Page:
As has been stated by several others before, all of the following is reliant upon 'good' shots being played. If you or your partner play a loose shot which can be killed in the opposition's fore or mid court, I wouldn't approach the net. I would also protect my face with my racket.
If the shuttle is lifted or cleared to your partner, you always take up an attacking position in anticipation of a 'good' smash. Typically this is about a racket-length behind the service line and just on the same side of the center-line as your partner. If your partner plays a 'good' drop down-the-line or to the 't', you have time to take 1-2 small steps towards where the shuttle is going to land. If your partner clears, you have plenty of time to retake your defensive position (please don't call it 'sides'. I know the formation is roughly side-by-side, but the down-the-line defender should be a little deeper than their x-court partner). If your partner smashes or drops x-court, you need to move across and backwards slightly to cover a driven defense.
Other than that, you only move to the net to return a shot from your fore-court.
07-26-2012, 08:27 AM #11
07-26-2012, 09:26 AM #12
From my play:
(I) where to return?
Depends on how good you are and how good they are
If they are good, sometimes you just have to clear it back (not the middle) and hope for the best. This is mostly when the smash is good/decent and the front court player is on his game.
If not I look for a drop or push to the open spot, usually right in front of me. Really depends on how good you are. I also have a plan with contingency on where to put it before the smash happens. Usually before the smash I see where people are, and plan 3 shots. A forehand reply, a backhand reply, and a I didn't see that coming reply (which is the lift reply).
(II) depending on the return and their reaction you either follow it in, or stay put. If they can make you eat the shuttle... stay put. If the return is good and they can't smash it back, move in.
Last edited by dimcorner; 07-26-2012 at 09:28 AM.
07-26-2012, 08:51 PM #13
Moving forward to the net is VERY VERY crucial in doubles (MD, WD or MXD)
Of course there is no rule saying you must, but it's a suggested choice to dictate the game and regain the attacking momentum.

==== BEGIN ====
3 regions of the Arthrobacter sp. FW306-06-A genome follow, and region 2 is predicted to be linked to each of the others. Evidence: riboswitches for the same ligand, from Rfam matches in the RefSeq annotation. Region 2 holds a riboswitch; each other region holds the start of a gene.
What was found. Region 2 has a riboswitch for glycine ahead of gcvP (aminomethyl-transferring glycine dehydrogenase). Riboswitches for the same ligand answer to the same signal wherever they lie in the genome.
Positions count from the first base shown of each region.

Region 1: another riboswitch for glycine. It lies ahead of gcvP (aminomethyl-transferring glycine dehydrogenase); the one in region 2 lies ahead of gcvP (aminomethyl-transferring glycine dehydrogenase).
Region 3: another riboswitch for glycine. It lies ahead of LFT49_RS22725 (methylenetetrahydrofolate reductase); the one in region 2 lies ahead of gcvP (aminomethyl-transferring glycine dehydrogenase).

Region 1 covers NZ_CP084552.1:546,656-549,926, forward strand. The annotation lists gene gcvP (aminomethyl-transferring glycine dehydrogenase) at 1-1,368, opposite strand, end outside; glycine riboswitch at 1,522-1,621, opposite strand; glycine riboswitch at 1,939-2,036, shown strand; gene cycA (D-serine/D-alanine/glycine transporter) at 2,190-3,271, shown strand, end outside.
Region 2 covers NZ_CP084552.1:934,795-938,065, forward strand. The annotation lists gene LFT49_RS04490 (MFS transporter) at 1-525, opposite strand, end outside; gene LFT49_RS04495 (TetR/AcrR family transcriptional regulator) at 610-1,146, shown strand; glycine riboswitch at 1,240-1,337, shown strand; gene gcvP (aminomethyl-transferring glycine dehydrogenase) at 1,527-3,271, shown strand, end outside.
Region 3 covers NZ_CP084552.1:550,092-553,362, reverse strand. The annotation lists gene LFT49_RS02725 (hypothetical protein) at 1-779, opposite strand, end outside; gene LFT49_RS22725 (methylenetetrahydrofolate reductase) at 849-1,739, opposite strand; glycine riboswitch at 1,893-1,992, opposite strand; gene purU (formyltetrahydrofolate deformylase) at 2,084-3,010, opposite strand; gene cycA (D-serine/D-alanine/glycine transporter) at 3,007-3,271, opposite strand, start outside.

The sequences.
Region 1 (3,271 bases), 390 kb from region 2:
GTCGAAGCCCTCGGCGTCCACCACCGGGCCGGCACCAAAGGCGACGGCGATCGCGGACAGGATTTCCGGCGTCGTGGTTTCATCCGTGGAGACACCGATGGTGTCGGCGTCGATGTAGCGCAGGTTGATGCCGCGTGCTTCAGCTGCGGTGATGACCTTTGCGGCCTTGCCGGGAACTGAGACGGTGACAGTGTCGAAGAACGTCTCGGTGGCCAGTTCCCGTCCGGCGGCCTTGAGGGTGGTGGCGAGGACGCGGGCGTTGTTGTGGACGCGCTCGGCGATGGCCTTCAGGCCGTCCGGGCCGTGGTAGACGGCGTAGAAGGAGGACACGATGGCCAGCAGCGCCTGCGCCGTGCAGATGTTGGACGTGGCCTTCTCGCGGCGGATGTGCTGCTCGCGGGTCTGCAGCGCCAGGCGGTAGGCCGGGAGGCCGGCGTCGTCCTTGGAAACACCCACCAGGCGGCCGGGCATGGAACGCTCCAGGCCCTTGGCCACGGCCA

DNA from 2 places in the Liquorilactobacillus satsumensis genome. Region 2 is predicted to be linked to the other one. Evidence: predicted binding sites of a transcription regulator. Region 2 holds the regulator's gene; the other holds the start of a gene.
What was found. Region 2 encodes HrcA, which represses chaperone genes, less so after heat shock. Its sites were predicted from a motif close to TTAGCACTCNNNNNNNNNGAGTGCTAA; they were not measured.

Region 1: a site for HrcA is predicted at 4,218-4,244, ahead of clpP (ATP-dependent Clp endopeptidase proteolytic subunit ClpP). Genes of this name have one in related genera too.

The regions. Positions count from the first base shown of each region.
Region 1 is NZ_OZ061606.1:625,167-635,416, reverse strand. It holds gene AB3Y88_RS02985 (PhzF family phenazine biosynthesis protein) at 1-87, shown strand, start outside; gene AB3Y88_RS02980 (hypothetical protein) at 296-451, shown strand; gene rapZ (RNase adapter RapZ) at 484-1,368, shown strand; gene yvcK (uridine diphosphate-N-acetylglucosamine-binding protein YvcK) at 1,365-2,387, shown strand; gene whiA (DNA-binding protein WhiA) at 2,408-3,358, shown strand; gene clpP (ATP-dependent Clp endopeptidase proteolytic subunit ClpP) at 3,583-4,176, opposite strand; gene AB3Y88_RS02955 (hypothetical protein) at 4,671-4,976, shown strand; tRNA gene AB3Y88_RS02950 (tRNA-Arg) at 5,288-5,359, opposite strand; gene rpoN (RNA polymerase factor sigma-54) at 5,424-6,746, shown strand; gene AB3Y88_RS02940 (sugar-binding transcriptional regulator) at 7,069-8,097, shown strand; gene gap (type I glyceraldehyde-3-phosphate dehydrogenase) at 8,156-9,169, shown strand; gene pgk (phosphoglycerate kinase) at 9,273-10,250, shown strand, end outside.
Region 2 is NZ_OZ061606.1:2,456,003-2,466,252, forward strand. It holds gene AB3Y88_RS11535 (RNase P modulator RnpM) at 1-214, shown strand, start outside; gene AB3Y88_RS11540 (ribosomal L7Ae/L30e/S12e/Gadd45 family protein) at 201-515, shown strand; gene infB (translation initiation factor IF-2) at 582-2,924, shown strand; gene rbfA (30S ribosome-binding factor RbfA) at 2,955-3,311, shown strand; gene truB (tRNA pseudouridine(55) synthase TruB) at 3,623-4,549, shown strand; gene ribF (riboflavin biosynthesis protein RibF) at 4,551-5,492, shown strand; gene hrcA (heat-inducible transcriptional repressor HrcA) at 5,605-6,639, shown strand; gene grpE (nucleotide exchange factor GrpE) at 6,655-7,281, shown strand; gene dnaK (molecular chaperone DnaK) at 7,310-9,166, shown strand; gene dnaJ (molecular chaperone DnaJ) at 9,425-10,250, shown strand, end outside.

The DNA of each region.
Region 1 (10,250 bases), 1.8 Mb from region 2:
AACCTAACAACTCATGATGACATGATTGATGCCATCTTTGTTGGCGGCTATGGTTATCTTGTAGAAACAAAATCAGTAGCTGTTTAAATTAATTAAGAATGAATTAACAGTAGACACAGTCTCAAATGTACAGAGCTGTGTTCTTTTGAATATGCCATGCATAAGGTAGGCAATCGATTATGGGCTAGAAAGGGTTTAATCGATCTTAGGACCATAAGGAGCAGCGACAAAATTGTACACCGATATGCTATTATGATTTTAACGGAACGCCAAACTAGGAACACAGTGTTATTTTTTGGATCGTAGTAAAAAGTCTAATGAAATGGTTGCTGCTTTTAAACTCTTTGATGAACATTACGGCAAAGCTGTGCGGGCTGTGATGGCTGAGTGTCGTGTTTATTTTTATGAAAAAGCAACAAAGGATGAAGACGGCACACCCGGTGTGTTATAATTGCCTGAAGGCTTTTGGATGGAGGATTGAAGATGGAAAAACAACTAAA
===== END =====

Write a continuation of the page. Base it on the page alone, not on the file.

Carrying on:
If you've watched Lee Yong Dae or Cai Yun, they will take ANY chance to move forward and initiate the counter attack.
A great way to move forward is when you anticipate a drop shot from ur opponent. If he/she is slow to move behind the shuttle or in no position to thunder a smash, then start to shuffle forward and once he/she drops, BANG, there's your chance to attack. You can possibly win alot of points with this, and if you don't, you'll set up for your partner behind who will finish the shot
Other ways to move forward is anticipating net blocks or drives when your opponent takes the shot late using an underarm action. You can move forward in this scenario since there is high chance he/she will return back to the net, which you can kill or attack
And return of serve as well. Receiver should always look to move forward
Last edited by Heong; 07-26-2012 at 08:56 PM.
07-26-2012, 10:27 PM #14
is it right to say this:
move up front whenever your opponent cannot attack anyone?
07-26-2012, 10:57 PM #15
I would say move up when you think its safe to initiate attack.Opponents can still attack when off balance but it's much weaker and thus by you getting into attacking position you can counter better. For example a drive return to backhand side they can technically still attack but if they are standing further back AND they are not in attack formation then by all means jump up since you can probably deal with a backhand drive AND you nicely tell them that they really should not do drops since you are parked up front.
07-26-2012, 11:18 PM #16
which is correct? move up whenever u
(a) anticipate a lift by your opponent
(b) anticipate your opponent cannot attack anymore
(c) anticipate a net shot by your opponent
(d) play a net shot yourself
(e) all of the above
07-27-2012, 01:53 AM #17
pcll99, what sort of player are you? do you like the net area or do you prefer rear court?